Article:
The history of the district

Written by  2017.03.28.

The characteristics of the district

The XVIII. district of Budapest - Pestszentlőrinc and Imre – was established in 1950 by the unification of two formerly independent settlements. Nowadays approximately 100 000 inhabitants live in the residential area – in the two bigger city quarters – under their 22 own names. The ratio of the residents: 79% in Pestszentlőrinc and 21% in Pestszentimre. Péterhalmi-erdő is situated between the two city quarters.

The district is considered to be a residential area on the outskirt of Budapest with mainly low-level number private houses, several intensively built-up housing estates and some important industrial establishments.

The names of the residential quarters are the following: Erzsébettelep, Bélatelep, Rendessytelep, Lakatostelep, Lónyaytelep, Miklóstelep, Szemeretelep, Ganztelep, Ganzkertváros, Szent Imre-kertváros, Bókaytelep, Liptáktelep, Havanna lakótelep, Szent Lőrinc-telep, Gloriett-telep, Alacskai úti lakótelep, Almáskert, Belsőmajor, Új Péteritelep, Kossuth Ferenc-telep, Erdőskert.

Several daycare facilities, 28 kindergartens, 21 primary schools, 2 independent arts schools, 6 high schools are run in Pestszentlőrinc and Pestszentimre. 2 sport halls, 1 sport center, several swimming-pools, sport and tennis courts, cycling tracks and dry ski-slopes in Bókay-kert and 19 sport clubs welcome sport-loving citizens. Many cultural centers, 3 public libraries, a creative arts center, a museum, theatrical and dance companies as well as more than 140 civil organizations provide different programs for anyone interested.

The Marczell György Main Observatory of the National Meteorological Institute and the biggest international airport in the country, which was renamed to Liszt Ferenc Airport in 2011, are also operated in the area.

The history of the XVIII. district of Budapest

The area of Pestszentlőrinc and Pestszentimre was already inhabited during the Hungarian Conquest, the earliest written documents available can be found in certificates of the XIVth century.

In the Turkish Age the area became completely deserted.

The history of the present settlement dates back to the 18th century, when Szent Lőrinc and Péteri puszta (Péteri Plain) got in the possession of Antal Grassalkovich I., thus being part of the several thousand-acre property with Gödöllő as the center.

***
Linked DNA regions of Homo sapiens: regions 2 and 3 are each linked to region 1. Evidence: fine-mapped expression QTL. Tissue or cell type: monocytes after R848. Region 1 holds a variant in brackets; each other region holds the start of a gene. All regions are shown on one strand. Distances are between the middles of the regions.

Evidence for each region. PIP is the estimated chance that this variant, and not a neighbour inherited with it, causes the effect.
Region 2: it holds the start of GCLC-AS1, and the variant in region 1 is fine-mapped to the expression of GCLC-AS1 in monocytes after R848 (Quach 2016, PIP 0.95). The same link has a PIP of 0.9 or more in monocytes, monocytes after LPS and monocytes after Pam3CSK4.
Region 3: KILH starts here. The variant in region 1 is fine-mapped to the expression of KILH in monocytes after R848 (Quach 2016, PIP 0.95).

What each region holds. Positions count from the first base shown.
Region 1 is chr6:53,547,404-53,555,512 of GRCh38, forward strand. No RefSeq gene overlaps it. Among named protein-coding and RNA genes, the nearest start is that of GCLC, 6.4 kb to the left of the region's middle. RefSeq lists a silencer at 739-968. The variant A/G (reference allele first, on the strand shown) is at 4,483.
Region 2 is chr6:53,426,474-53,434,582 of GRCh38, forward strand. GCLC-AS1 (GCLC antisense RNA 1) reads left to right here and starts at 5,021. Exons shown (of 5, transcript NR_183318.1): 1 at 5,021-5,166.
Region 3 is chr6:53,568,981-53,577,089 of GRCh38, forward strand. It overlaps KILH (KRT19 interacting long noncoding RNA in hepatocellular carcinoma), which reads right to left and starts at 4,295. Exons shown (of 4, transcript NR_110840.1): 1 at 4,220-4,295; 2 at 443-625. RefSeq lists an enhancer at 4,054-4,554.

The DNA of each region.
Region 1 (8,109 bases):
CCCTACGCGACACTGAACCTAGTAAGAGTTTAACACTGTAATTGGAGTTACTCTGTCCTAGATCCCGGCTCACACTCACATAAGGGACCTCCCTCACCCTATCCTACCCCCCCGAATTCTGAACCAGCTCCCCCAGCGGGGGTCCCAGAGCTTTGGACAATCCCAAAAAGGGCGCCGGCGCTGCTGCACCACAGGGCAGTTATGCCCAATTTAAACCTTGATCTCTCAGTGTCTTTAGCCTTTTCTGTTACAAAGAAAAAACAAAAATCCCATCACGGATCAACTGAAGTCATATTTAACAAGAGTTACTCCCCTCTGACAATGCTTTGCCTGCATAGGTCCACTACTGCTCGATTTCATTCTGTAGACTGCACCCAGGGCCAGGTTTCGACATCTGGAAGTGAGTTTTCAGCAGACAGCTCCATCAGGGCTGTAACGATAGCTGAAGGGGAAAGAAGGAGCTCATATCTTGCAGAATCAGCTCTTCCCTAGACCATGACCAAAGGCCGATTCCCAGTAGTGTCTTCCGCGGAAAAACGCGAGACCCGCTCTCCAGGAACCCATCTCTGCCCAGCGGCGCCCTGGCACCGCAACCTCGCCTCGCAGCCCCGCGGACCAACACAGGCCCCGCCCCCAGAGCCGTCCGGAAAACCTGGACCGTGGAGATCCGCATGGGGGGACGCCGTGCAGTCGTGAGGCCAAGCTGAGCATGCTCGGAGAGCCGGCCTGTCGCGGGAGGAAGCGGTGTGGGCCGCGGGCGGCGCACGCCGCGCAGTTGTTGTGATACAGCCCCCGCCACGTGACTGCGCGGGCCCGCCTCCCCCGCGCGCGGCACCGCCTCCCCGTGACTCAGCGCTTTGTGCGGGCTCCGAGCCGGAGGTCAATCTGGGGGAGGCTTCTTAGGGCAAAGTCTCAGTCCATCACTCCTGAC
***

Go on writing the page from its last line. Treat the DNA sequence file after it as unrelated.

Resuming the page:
A manor center was established in Szentlőrinc Puszta (Plain). Out of the building complex only the Szent Lőrinc (Grassalkovich) chapel, which was built around 1761 and is the only national monument of our district, remained to us.

From 1799 it was Ferenc Xavér, the honored citizen of Pest and Buda and friend of the Earl István Széchenyi, who rented and revived the area. He developed the manor to a model farm and created a grape collection in Ferihegy bearing his name, which is where the international airport operates today.

In 1841 after the conquest of Napoleon the guests of the great-power conference taking place in Vienna visited Pest-Buda. To honor the occasion, a parade was organized is Szentlőrinc Plain. The Prussian, the Russian and the Habsburg Monarch observed the event from the belvedere set up in today’s Gilice Square. The belvedere itself was destroyed during the World War II., but the neighboring area still bears its name.

In the second part of the 19th century the intensive development was supported by the closeness to the capital and the four railway lines. The plains belonged to many freeholders back then and the parcelling of building sites could begin. In the center of today’s settlement, along Gyöngyvirág street, an elegant holiday resort place was established in the 1870s. The estates were bought by members of the political and scientific elite as weekend cottages. Prime Minister Earl Menyhért Lónyay achieved the establishment of a railway station under the name of “Puszta Szent Lőrinc Nyaraló” (Plain Szent Lőrinc Holiday Resort) on the Cegléd-Szolnok railway line in 1875, which made the new settlement easily accessible. Among the property owners were Baron Loránd Eötvös politician-physicist, who started his famous outdoor torsion balance experiments in the garden of his mansion; Tivadar Puskás, the inventor of the telephone operation system; Tivadar Margó, the researcher-biologist of genetics and Sári Fedák, the famous actress.

Due to the local conditions, several industrial facilities appeared in the area. From the 1870s brick-yards, gravel-pits, then some textile mills, factories producing barrels, gig-lamps, railway carriages, metals came into life and between the two world wars plants assembling vehicle bodies then during the second world war airplane bodies were established: Lipták-plant, Kistext, Filtex, the Hungarian subsidiary of the European-famed Orenstein and Koppel Ltd. etc..